- If you don't have an edge, the best money management will be to minimize your bets and unit size. No matter how you manage your money, your bankroll will dwindle.
- That being said, if you have a slight edge, note that a typical account will still have swings of +/- 20 units or more. This is just due to the volatility of the betting world.
- Thus if you have $1000 in your account, the "noise" and randomness of even betting as little as $50 a unit will cause your account to scrape the bottom from time to time.
- I often think of my bankroll in two pieces: what I have in active accounts (my "active bankroll"), and what I have "in reserve" to back up the "sports investing" activity in the near-term ("near-term bankroll").
- To withstand the impact of volatility and randomness, I use about 5% of the "active bankroll" or about 3% of the "near-term bankroll" as my unit size.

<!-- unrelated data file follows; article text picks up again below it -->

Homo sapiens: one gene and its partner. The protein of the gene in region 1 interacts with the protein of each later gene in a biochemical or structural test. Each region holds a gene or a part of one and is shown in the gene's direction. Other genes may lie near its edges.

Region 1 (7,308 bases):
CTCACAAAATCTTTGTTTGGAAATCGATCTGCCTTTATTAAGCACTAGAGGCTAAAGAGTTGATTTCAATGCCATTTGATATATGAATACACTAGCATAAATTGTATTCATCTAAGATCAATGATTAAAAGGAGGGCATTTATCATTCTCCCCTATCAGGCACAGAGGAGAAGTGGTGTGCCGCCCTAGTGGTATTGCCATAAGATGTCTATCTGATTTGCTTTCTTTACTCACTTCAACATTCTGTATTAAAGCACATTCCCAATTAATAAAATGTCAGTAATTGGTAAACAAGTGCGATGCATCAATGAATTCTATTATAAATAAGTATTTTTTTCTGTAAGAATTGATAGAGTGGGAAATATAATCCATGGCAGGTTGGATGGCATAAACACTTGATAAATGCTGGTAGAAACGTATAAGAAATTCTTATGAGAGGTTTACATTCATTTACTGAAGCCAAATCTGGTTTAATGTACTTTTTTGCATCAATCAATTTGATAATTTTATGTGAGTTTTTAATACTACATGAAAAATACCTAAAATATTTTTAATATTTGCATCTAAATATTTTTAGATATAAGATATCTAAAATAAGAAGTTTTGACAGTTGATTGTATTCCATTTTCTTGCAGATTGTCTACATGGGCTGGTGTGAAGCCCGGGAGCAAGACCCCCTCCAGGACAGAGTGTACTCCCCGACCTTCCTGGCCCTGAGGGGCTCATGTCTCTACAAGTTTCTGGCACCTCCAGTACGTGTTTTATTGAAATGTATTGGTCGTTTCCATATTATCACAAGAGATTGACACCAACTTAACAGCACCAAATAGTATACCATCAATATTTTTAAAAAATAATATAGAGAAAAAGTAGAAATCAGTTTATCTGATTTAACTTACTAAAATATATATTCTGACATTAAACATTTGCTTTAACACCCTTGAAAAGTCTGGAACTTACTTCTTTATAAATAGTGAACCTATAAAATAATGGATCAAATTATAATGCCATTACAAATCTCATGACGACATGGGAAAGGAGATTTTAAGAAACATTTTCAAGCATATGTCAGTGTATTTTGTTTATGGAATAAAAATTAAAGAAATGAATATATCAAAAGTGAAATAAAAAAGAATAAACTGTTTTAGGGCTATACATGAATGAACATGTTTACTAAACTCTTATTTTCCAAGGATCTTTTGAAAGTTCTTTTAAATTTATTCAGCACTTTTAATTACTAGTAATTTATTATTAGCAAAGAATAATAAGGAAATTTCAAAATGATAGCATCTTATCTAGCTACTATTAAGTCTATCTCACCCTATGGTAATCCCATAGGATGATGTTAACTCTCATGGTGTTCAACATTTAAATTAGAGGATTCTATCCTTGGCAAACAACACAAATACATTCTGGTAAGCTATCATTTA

- To some, this may seem small and not very exciting, but sports betting is a "double-or-nothing" investment exercise. You either win your bet (and almost double your money) -- or lose the entire bet. Thus, even 5 losses in a row, at 5% per bet -- can lose 25% of your "active bankroll."
- If you practice good money management activities, you will be able to stick to your guns in time for your approach's upswing -- and won't feel the pressure to reduce your bet size at the worst possible time.